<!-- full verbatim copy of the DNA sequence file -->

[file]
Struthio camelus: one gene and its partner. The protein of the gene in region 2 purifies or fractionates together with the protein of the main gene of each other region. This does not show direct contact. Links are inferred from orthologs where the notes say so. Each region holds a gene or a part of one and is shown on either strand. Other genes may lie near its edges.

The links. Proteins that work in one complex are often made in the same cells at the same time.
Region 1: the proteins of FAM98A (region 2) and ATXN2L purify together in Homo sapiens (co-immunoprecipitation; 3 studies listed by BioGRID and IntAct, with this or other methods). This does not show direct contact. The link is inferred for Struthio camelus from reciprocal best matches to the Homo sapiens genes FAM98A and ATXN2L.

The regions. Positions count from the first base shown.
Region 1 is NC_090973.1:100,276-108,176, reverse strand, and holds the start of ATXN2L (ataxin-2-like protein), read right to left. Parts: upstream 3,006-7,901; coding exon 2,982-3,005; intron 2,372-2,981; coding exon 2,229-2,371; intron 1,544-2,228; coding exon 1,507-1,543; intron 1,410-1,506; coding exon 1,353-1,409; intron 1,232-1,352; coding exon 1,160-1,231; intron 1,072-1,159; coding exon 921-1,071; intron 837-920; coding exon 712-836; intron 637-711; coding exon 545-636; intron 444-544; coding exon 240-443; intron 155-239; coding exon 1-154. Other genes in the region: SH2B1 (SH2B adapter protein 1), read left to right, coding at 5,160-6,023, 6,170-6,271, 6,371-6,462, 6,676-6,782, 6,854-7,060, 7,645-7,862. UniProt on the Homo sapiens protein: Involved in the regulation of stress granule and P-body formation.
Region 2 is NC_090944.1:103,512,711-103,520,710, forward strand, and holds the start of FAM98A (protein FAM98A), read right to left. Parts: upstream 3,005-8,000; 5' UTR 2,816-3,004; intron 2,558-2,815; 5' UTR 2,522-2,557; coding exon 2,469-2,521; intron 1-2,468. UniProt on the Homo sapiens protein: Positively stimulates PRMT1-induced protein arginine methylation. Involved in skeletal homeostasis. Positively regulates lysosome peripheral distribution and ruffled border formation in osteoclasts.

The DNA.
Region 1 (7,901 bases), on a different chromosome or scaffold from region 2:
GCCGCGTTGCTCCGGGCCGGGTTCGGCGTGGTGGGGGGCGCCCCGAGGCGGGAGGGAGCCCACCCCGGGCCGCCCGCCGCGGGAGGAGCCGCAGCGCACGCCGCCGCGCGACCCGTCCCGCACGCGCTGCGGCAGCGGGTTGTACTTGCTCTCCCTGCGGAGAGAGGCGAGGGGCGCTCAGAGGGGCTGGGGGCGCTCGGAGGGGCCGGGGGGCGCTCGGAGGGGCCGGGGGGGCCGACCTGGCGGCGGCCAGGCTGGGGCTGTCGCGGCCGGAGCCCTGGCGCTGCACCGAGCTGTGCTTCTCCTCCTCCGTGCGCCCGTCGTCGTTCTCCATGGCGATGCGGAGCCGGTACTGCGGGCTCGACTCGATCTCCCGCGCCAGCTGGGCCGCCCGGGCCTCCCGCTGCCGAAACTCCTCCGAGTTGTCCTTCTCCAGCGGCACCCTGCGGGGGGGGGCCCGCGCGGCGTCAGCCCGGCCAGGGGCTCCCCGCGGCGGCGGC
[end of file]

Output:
Struthio camelus: one gene and its partner. The protein of the gene in region 2 purifies or fractionates together with the protein of the main gene of each other region. This does not show direct contact. Links are inferred from orthologs where the notes say so. Each region holds a gene or a part of one and is shown on either strand. Other genes may lie near its edges.

The links. Proteins that work in one complex are often made in the same cells at the same time.
Region 1: the proteins of FAM98A (region 2) and ATXN2L purify together in Homo sapiens (co-immunoprecipitation; 3 studies listed by BioGRID and IntAct, with this or other methods). This does not show direct contact. The link is inferred for Struthio camelus from reciprocal best matches to the Homo sapiens genes FAM98A and ATXN2L.

The regions. Positions count from the first base shown.
Region 1 is NC_090973.1:100,276-108,176, reverse strand, and holds the start of ATXN2L (ataxin-2-like protein), read right to left. Parts: upstream 3,006-7,901; coding exon 2,982-3,005; intron 2,372-2,981; coding exon 2,229-2,371; intron 1,544-2,228; coding exon 1,507-1,543; intron 1,410-1,506; coding exon 1,353-1,409; intron 1,232-1,352; coding exon 1,160-1,231; intron 1,072-1,159; coding exon 921-1,071; intron 837-920; coding exon 712-836; intron 637-711; coding exon 545-636; intron 444-544; coding exon 240-443; intron 155-239; coding exon 1-154. Other genes in the region: SH2B1 (SH2B adapter protein 1), read left to right, coding at 5,160-6,023, 6,170-6,271, 6,371-6,462, 6,676-6,782, 6,854-7,060, 7,645-7,862. UniProt on the Homo sapiens protein: Involved in the regulation of stress granule and P-body formation.
Region 2 is NC_090944.1:103,512,711-103,520,710, forward strand, and holds the start of FAM98A (protein FAM98A), read right to left. Parts: upstream 3,005-8,000; 5' UTR 2,816-3,004; intron 2,558-2,815; 5' UTR 2,522-2,557; coding exon 2,469-2,521; intron 1-2,468. UniProt on the Homo sapiens protein: Positively stimulates PRMT1-induced protein arginine methylation. Involved in skeletal homeostasis. Positively regulates lysosome peripheral distribution and ruffled border formation in osteoclasts.

The DNA.
Region 1 (7,901 bases), on a different chromosome or scaffold from region 2:
GCCGCGTTGCTCCGGGCCGGGTTCGGCGTGGTGGGGGGCGCCCCGAGGCGGGAGGGAGCCCACCCCGGGCCGCCCGCCGCGGGAGGAGCCGCAGCGCACGCCGCCGCGCGACCCGTCCCGCACGCGCTGCGGCAGCGGGTTGTACTTGCTCTCCCTGCGGAGAGAGGCGAGGGGCGCTCAGAGGGGCTGGGGGCGCTCGGAGGGGCCGGGGGGCGCTCGGAGGGGCCGGGGGGGCCGACCTGGCGGCGGCCAGGCTGGGGCTGTCGCGGCCGGAGCCCTGGCGCTGCACCGAGCTGTGCTTCTCCTCCTCCGTGCGCCCGTCGTCGTTCTCCATGGCGATGCGGAGCCGGTACTGCGGGCTCGACTCGATCTCCCGCGCCAGCTGGGCCGCCCGGGCCTCCCGCTGCCGAAACTCCTCCGAGTTGTCCTTCTCCAGCGGCACCCTGCGGGGGGGGGCCCGCGCGGCGTCAGCCCGGCCAGGGGCTCCCCGCGGCGGCGGC